Here we have two US senators traveling to a nation on the other side of the planet, which is occupied by 87,000 US and allied troops, to object to the release from prison of 88 people. Of course this is silliness in the extreme. Don’t they have something better to do?

    Also the BSA which would allow 8,000 or so US troops in half a dozen isolated bases in a land-locked, isolated country of 30 million people is nothing but a severe danger to those troops who are “protecting our freedom.” No way would it “prevent another Iraq.” That point was passed, as in Iraq, when the US first destabilized the country twelve years ago.

    The over-the-top praise of President Karzai (who will soon be deposed), and the “democratic process” in Afghanistan, is the third major area of inanity by these senatorial stumble-bums. There was wide-spread corruption and ballot-stuffing in the last election, as recognized by prominent Americans, and why should this coming election be any different. Odds are that the flawed election will precipitate a civil war within six months which would constitute a primary danger to those US troops and their allies and their contractors still in country. That certainly would make the BSA and the 88 inconsequential.
    (Reminds me of a radio program years ago, Date With The 88, featuring instrumental music on a piano, which has 88 keys.)

  6. Michael Murry says:

    @Don Bacon:

    From 87,000 U.S. and allied troops to 8,000. If more can’t do the job, then less certainly can. Sounds to me like the precise opposite of the old “oil spot” military doctrine from Vietnam. This time, however, as the greasy oil slick of U.S. occupation evaporates, larger and larger areas of uncontaminated native land begin to appear until only a few greasy puddles — or “bases” — of U.S. and allied invaders remain. In other words:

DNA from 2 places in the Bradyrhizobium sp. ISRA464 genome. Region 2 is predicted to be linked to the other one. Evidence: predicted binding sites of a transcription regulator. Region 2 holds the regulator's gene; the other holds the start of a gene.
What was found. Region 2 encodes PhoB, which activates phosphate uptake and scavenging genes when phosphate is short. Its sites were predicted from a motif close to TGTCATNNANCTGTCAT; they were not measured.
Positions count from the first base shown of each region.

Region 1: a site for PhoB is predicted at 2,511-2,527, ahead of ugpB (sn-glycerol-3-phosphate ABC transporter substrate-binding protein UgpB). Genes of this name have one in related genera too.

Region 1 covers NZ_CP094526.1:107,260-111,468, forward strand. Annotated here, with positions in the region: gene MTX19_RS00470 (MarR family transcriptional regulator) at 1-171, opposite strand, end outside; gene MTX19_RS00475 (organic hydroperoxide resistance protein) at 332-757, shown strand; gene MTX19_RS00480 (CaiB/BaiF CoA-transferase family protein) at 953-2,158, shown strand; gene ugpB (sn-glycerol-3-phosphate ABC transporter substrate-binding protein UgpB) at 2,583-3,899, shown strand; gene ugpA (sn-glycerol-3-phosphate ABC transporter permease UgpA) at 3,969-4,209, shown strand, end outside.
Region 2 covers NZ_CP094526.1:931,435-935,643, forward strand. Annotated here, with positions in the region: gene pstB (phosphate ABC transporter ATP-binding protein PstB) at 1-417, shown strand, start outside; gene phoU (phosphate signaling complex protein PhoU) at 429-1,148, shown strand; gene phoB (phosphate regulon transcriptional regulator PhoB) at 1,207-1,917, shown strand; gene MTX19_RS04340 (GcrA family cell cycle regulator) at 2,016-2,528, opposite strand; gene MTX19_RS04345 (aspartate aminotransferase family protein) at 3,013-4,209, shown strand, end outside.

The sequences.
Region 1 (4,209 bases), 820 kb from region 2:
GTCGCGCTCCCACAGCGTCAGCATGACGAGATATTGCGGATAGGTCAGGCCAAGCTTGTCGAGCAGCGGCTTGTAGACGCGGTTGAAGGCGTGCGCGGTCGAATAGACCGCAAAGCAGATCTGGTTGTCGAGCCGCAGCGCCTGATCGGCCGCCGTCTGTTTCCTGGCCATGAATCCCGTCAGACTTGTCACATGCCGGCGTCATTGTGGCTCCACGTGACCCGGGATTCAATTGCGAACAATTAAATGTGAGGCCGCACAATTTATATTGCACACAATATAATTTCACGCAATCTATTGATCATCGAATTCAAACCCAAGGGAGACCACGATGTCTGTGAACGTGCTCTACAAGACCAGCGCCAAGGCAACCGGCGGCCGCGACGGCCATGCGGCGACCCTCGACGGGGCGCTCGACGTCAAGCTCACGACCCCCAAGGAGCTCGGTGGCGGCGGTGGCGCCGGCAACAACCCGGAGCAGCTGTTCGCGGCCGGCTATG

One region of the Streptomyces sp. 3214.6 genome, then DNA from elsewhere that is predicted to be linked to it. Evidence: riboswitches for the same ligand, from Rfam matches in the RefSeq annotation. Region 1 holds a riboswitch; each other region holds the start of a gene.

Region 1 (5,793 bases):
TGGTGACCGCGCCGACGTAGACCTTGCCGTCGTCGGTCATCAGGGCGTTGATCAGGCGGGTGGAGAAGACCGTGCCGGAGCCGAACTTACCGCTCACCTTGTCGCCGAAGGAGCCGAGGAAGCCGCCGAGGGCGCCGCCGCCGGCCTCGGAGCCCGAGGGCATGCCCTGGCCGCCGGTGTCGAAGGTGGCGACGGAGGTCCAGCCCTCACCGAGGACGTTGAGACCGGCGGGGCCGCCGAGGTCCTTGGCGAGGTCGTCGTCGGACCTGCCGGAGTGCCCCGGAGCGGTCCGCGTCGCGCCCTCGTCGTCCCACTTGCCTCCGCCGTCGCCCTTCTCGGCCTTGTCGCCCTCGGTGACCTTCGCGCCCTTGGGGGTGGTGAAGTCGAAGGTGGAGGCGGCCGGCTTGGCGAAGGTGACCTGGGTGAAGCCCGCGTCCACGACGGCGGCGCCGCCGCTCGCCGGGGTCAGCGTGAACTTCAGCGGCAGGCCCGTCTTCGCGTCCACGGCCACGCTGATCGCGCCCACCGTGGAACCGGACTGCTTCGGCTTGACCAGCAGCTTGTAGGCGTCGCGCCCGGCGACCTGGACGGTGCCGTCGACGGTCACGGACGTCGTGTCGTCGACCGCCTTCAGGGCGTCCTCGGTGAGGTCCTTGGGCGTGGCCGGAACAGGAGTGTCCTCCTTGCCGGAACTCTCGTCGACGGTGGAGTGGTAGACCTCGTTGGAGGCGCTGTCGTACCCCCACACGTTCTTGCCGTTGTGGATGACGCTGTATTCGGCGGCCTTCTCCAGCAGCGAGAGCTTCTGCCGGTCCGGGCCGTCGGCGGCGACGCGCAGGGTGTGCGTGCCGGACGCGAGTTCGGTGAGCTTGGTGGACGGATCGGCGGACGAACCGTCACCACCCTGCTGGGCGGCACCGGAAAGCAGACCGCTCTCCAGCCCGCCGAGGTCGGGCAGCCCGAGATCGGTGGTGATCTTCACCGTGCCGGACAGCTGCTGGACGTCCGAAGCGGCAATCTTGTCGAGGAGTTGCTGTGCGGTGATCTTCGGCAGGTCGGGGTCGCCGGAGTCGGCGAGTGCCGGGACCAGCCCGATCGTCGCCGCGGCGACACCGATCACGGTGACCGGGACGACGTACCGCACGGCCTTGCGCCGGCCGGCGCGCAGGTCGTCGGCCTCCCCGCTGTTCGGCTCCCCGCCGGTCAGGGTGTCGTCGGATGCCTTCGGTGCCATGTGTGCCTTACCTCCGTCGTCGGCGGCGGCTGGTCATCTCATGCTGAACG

Another Catastrophic Success

    With their tails tucked proudly ‘tween their legs
    Advancing towards the exit march the dregs
    Of empire, whose retreat this question begs:
    No promised omelet, just the broken eggs?

    Michael Murry, “The Misfortune Teller,” Copyright 2011

  7. bevin says:

    “There was wide-spread corruption and ballot-stuffing in the last election,…”

    The Afghan elections were no better.

  8. Don Bacon says:

    @Michael Murry:
    And I’m afraid that the poor souls left in the greasy puddles would get greased themselves.

    Your poem reminds me of my attempt a few years ago, when the Brits (wisely) bugged out of Iraq, back when counterinsurgency was all the rage. –September 5, 2009

    The British are going!
    The British are going!

    By the rude pier that edged the Gulf,
    Union Jacks to Basra’s breezes unfurled,
    The victorious Brits boarded their ships
    and sailed from that part of the world.

    The COIN-meisters were apoplectic.
    They snarled and pushed the panic lever.
    “You can’t leave! You make us look bad!
    Occupations, like diamonds, are forever!”

    “With no occupations there is no COIN,
    no speeches, honorariums or traveling.”
    The Brits laughed. “Don’t you rotters read news?
    Iraq is clearly unraveling.”

  9. Don Bacon says: